Archaeologists will commence the first-ever excavation  of a major Biblical site where the Ark of the Covenant was believed to be kept for two decades prior to King David bringing it to Jerusalem.

The excavation is due to begin this summer.

Kiryat Ye’arim, as the site is known in Hebrew, is mentioned over twelve times in the Bible as a Judean town near Jerusalem during the historic period of Judges and King David.  Currently, it is the last Biblical landmark left unstudied.

The Book of Samuel recounts the Ark moving from Beit Shemesh to Kiryat Ye’arim after being returned back to the Israelites by the Philistines.  The Philistines suffered disease as a punishment from God for having stolen the Ark during battle.  The Ark remained at Kiryat Ye’arim for twenty years as the people returned back to God.

At the end of this period, King David brought the Ark to Jerusalem.

After King Solomon, David’s son built the first Temple, the Ark was placed there until the Temple was destroyed by the Babylonians.  This is where the Ark was last seen before it disappeared.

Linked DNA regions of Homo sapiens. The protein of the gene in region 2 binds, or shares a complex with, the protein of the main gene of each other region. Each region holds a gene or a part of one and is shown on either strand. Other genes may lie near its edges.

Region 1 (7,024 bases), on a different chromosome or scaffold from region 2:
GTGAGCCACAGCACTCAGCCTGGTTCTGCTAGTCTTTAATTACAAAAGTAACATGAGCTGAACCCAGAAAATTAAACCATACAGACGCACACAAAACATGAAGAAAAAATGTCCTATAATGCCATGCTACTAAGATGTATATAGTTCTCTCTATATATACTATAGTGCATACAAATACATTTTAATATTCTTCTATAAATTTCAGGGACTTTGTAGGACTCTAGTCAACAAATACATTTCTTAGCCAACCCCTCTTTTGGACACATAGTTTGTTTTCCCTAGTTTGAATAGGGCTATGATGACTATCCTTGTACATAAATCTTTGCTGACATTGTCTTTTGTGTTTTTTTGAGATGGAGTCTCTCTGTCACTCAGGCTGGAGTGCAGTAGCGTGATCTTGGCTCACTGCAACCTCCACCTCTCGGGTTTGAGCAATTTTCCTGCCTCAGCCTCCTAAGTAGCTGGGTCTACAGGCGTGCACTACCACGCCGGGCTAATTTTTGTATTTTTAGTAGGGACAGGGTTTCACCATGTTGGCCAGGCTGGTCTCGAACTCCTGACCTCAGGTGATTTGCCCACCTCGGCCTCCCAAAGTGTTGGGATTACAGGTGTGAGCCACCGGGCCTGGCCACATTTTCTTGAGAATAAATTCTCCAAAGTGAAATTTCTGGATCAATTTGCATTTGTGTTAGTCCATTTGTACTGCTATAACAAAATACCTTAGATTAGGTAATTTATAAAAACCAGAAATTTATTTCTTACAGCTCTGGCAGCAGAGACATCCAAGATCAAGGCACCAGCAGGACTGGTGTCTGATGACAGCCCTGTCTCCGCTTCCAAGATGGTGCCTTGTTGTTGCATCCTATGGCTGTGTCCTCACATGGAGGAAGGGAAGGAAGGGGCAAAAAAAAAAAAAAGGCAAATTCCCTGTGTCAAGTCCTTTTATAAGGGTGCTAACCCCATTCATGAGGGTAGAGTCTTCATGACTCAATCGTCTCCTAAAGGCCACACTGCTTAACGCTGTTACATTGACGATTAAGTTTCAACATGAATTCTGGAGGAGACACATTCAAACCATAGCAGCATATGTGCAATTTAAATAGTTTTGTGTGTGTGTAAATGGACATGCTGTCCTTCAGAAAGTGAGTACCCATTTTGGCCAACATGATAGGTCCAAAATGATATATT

After the Temple was destroyed, there were no further records of it.  The dig at Kiryat Ye’arim will look for clues to where it may be located hoping that uncovering its journey may yield some positive results.

Israel Finkelstein, one of the three archeologists told the Times of Israel that the excavation is on the large, central site in the Jerusalem hills.  It may possibly be the only site in Judah that has not been systematically excavated.

Currently, the archaeologists believe that a smaller temple may exist close to where the Ark was.  However, the city was also known for the pagan worship of Ba’al, and the newfound area may be a place of idol worship.

Finkelstein’s hope is that what they unearth will give them more insight into the rule of King David.